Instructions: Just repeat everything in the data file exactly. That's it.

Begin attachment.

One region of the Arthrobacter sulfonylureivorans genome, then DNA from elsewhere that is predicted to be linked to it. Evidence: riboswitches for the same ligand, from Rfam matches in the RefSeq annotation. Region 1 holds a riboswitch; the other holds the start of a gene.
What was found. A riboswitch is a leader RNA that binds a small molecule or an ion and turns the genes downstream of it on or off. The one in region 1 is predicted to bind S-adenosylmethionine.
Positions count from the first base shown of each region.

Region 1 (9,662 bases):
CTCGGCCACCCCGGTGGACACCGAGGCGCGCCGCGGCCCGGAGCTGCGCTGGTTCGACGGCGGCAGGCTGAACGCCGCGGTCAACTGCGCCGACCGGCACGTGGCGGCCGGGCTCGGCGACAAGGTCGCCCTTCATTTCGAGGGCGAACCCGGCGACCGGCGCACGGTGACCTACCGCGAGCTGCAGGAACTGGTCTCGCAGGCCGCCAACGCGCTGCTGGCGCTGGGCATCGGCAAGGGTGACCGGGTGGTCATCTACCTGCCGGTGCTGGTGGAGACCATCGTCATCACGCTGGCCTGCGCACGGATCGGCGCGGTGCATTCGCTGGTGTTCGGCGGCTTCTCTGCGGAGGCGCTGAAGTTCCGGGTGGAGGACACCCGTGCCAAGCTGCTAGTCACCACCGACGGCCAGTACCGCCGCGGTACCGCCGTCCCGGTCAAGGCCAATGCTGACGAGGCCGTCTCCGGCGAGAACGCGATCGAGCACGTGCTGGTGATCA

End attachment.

One region of the Arthrobacter sulfonylureivorans genome, then DNA from elsewhere that is predicted to be linked to it. Evidence: riboswitches for the same ligand, from Rfam matches in the RefSeq annotation. Region 1 holds a riboswitch; the other holds the start of a gene.
What was found. A riboswitch is a leader RNA that binds a small molecule or an ion and turns the genes downstream of it on or off. The one in region 1 is predicted to bind S-adenosylmethionine.
Positions count from the first base shown of each region.

Region 1 (9,662 bases):
CTCGGCCACCCCGGTGGACACCGAGGCGCGCCGCGGCCCGGAGCTGCGCTGGTTCGACGGCGGCAGGCTGAACGCCGCGGTCAACTGCGCCGACCGGCACGTGGCGGCCGGGCTCGGCGACAAGGTCGCCCTTCATTTCGAGGGCGAACCCGGCGACCGGCGCACGGTGACCTACCGCGAGCTGCAGGAACTGGTCTCGCAGGCCGCCAACGCGCTGCTGGCGCTGGGCATCGGCAAGGGTGACCGGGTGGTCATCTACCTGCCGGTGCTGGTGGAGACCATCGTCATCACGCTGGCCTGCGCACGGATCGGCGCGGTGCATTCGCTGGTGTTCGGCGGCTTCTCTGCGGAGGCGCTGAAGTTCCGGGTGGAGGACACCCGTGCCAAGCTGCTAGTCACCACCGACGGCCAGTACCGCCGCGGTACCGCCGTCCCGGTCAAGGCCAATGCTGACGAGGCCGTCTCCGGCGAGAACGCGATCGAGCACGTGCTGGTGATCA